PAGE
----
“It could look really daunting, I’m sure,” she said.
And that is because oftentimes, leaving a situation safely, means testifying against someone, and they might not want to testify against someone they love or they are terrified of, because they have been lied to or mistreated.
As with drug and alcohol addictions, survivors often become victims again, going “off and on” but leaving their situation, then going back to it because “it’s what they know, it makes sense or it’s quick money,” DeRose said.
The recidivism rate is very high, she said, adding “it can be disheartening.”
Who does it?
It’s not just strangers and people who run illicit businesses, such as massage parlors or sex work. Only 14% of those who called the national hotline were trafficked by strangers, she said.
More often, it is a partner or spouse who forces — often by means of guilt — their significant other to have sex with someone else.
“If you love me, you’ll do it — any number of things that all constitute trafficking, happen between spouses and within families,” DeRose said.
This could be a husband who needs extra money for his drug habit, she said, and it even happens with “single moms with bad drug habits and pretty 16-year-old daughters.”
Additionally, DeRose said, COVID-19 has caused an increase in sex trafficking, with some people exploiting those who are out of work and need to pay bills.
And while it happens more often than not by someone a victim knows, it’s not exclusive to partners, spouses and parents.
“It could be a family friend, aunt or uncle, neighbor, school teacher, bus driver … I don’t think people realize the everyday Joe is the person doing this.”
Men, boys and LGBTQ+ are also victimized
Men and boys are victims, too, DeRose emphasized.
“In fact, some of the most high-risk groups are the LGBTQ+ members. They are 64% more likely to be trafficked,” she said.
On its website this month, the Polaris Project notes that it is Pride Month, and calls for action to advocate for the end of bias and discrimination amongst those. According to the website, there is a direct link between anti-LGBTQ+ discrimination and human trafficking.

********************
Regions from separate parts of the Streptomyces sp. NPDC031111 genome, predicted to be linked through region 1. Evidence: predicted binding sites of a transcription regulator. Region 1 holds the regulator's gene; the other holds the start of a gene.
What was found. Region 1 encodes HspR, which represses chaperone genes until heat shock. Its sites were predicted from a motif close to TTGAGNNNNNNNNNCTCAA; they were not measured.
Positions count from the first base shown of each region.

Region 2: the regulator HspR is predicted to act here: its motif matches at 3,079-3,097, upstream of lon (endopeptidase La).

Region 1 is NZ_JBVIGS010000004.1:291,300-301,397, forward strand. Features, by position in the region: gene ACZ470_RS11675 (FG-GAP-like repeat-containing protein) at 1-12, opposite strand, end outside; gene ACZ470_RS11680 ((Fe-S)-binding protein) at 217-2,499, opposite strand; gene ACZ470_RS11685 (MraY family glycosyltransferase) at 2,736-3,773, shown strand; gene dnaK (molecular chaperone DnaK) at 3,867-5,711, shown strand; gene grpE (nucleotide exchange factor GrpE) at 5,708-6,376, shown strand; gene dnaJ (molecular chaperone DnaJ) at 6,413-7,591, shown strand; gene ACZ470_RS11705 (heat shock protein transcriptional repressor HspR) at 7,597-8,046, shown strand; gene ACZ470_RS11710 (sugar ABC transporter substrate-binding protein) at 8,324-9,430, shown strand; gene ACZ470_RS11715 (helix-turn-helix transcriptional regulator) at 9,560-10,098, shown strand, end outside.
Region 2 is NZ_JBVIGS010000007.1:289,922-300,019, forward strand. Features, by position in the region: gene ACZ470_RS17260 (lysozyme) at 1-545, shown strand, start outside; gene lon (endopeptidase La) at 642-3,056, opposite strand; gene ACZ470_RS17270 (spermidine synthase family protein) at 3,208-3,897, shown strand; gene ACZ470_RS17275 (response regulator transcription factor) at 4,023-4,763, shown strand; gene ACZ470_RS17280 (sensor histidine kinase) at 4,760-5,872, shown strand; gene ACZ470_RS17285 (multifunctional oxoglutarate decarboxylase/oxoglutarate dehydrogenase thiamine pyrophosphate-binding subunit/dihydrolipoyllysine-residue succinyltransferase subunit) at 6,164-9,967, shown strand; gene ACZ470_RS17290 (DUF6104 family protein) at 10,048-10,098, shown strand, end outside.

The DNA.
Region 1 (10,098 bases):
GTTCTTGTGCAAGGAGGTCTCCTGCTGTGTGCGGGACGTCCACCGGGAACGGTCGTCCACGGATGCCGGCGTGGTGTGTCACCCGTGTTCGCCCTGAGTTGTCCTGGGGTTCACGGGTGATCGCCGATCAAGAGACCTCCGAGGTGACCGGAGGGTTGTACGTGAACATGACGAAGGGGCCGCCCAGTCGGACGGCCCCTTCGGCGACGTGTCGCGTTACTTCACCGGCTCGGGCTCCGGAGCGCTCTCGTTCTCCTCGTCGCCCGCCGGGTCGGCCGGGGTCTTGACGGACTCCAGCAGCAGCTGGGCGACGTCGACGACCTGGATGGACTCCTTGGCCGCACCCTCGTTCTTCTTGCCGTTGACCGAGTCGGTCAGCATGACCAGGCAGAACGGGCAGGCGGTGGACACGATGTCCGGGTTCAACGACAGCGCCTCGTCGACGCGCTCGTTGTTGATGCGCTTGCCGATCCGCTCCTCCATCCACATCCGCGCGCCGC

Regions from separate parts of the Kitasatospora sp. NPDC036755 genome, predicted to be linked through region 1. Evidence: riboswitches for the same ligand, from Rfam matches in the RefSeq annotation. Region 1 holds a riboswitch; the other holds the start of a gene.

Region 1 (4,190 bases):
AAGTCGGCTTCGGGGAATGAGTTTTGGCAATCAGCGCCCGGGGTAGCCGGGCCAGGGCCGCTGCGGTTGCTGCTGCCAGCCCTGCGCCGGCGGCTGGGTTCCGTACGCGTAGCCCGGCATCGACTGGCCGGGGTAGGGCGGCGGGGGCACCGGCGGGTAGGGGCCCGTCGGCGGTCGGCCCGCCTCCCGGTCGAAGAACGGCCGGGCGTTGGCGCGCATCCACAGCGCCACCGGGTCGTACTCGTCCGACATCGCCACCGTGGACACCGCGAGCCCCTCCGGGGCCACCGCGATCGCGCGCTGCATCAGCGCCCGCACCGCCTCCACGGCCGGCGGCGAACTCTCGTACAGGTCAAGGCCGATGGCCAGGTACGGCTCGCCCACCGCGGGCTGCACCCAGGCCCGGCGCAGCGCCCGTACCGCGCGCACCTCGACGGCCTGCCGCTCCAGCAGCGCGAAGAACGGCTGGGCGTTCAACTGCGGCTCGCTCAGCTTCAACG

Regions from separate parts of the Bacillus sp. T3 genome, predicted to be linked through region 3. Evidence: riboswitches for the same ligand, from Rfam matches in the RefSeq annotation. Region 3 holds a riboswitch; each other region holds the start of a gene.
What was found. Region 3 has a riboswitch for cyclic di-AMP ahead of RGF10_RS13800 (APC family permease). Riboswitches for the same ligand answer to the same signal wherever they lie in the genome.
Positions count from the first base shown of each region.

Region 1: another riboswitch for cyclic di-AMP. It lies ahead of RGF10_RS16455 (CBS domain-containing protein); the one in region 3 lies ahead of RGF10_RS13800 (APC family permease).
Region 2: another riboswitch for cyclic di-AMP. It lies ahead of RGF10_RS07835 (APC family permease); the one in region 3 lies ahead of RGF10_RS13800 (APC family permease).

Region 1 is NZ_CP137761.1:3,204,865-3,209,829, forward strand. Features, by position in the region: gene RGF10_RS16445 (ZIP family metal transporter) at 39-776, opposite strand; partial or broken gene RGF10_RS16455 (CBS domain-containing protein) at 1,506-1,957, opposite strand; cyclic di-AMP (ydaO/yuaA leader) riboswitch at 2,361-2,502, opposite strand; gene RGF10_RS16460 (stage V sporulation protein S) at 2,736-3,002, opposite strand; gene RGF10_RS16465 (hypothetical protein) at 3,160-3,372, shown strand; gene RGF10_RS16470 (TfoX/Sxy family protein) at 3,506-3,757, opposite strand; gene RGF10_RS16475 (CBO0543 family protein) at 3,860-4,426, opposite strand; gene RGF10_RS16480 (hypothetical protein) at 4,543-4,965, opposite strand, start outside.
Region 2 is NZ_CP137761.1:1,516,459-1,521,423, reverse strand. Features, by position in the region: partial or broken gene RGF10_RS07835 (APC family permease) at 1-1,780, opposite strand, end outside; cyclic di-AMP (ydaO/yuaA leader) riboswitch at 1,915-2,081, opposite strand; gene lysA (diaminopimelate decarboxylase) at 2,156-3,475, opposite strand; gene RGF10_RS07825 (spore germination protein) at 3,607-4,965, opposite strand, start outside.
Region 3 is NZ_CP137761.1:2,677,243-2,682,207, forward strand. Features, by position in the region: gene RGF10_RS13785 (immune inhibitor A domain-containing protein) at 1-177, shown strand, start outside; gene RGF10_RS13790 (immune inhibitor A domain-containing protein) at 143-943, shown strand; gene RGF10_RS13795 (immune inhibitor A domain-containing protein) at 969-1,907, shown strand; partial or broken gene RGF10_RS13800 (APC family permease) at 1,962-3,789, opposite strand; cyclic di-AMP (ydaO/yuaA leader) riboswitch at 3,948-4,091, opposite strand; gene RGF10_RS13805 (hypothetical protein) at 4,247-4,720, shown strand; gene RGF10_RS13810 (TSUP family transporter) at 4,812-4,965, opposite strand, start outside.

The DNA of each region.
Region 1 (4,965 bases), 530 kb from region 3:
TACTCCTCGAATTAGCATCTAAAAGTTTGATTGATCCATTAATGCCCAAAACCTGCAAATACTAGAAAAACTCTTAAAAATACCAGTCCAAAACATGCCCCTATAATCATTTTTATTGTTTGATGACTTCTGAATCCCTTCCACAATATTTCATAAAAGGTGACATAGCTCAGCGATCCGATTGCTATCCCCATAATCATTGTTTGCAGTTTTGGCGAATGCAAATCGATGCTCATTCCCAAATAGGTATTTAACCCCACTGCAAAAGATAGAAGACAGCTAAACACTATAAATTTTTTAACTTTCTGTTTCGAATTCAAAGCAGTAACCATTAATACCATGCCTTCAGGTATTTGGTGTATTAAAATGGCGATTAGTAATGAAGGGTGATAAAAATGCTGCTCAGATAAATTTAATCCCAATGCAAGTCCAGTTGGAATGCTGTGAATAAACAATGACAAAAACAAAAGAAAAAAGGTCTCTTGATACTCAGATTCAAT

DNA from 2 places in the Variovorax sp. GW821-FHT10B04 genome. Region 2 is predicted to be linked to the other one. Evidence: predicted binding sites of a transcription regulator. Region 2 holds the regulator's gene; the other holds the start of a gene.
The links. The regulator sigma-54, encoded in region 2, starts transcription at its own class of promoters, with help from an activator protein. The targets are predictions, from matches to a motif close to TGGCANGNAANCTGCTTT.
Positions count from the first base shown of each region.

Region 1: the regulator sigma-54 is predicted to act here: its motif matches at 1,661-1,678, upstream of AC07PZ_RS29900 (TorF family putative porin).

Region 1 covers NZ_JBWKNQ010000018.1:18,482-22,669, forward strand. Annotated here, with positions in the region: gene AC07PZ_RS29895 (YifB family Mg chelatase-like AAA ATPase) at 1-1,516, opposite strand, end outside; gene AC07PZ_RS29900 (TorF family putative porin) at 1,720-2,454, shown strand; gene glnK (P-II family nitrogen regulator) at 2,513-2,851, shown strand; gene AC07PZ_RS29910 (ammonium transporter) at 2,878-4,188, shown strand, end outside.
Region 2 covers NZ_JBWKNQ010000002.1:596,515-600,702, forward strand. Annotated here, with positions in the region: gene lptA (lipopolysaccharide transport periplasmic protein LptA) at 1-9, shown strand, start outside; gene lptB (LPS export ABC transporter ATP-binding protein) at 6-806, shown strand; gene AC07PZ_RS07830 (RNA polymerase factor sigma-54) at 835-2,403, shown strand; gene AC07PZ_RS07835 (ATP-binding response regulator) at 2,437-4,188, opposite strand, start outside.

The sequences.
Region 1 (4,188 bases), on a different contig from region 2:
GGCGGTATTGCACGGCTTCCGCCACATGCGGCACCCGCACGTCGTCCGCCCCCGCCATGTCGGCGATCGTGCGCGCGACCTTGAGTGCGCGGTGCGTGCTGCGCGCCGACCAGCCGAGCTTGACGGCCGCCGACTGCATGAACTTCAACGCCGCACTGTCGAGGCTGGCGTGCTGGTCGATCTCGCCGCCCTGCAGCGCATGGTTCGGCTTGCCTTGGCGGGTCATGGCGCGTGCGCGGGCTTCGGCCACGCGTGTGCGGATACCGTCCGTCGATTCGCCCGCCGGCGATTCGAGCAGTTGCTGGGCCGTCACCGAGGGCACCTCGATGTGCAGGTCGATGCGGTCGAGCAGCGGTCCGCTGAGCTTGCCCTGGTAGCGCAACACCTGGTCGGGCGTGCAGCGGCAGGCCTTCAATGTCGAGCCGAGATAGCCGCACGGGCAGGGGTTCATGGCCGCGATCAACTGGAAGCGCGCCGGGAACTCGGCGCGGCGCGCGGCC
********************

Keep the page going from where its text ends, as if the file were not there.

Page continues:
The Polaris Project states that of the LGBTQ community, “boys and young men are seen as particularly vulnerable to trafficking.”
DeRose says sadly there are not a lot of statistics available, but that entities are just getting to the point where they are collecting good stats, and that is because most of the cases are self-reporting. Therefore, getting actual data on males may be harder.
“There is such a stigma in our society for anything to happen to a male,” DeRose said. “Some people think, ‘How dare they be a victim.’ Then, add to that, you don’t fit into the perfect little square for a male or perfect little square for a female, and because you don’t, you don’t speak up.”
What to watch for
When it comes to trafficking there are noticeable signs, and DeRose aims to do as much training and community outreach as possible so that people become more aware of these.
“We want to go everywhere,” she said.
She did a training for the Malheur Education Service District in February, and would like to help the TCATT board get training at least once a month.
“The first thing to realize is that anybody can be trafficked. It doesn’t matter what your skin color is, doesn’t matter what your gender is, it doesnt matter what your economic or societal status is,” DeRose said. “You can be the richest rich or the lowest low — anybody can be trafficked.”
Some of the more common signs for people who are being trafficked don’t happen all the time, but can include tattoos of items, such as crowns, money bags or little rolls of cash, she said. Also worth noting is if they look malnourished or if there are visible signs of abuse or control, such as a guy holding a girl by her upper arm, she noted. Maybe a person suddenly has two phones. Maybe their social media posts are inappropriate for your age.
DeRose urges people to trust their intuition.
“First of all, how does it make you feel. Does it feel off? If it feels off, there is probably something there. If you see a young girl going into a hotel with an older man, ask yourself, ‘Was it her dad? Was it the middle of the day? Should she be in school? Does she look dressed for the weather (for example, wearing short shorts and halter top when it’s snowing),” she said. “And those probably are situations where something is happening that is not supposed to be.”
Individuals who may be at higher risk for becoming victims of sex trafficking include those who are homeless, runaway youth and people getting into drugs and alcohol.
There are a lot of things to look for and people don’t realize it’s happening in common settings, such as churches, schools or a number of other public places.
“The idea is to get these places knowing, too,” DeRose said. This can include putting up signs. “We want people to feel they have a safe place to go where they are not judged or criticized.”
The thing she wants victims — or people who recognize victims — to know, is that they have an option to get help.
“Anytime, anywhere, anyhow,” DeRose said. “The minute they want help, there will be help for them.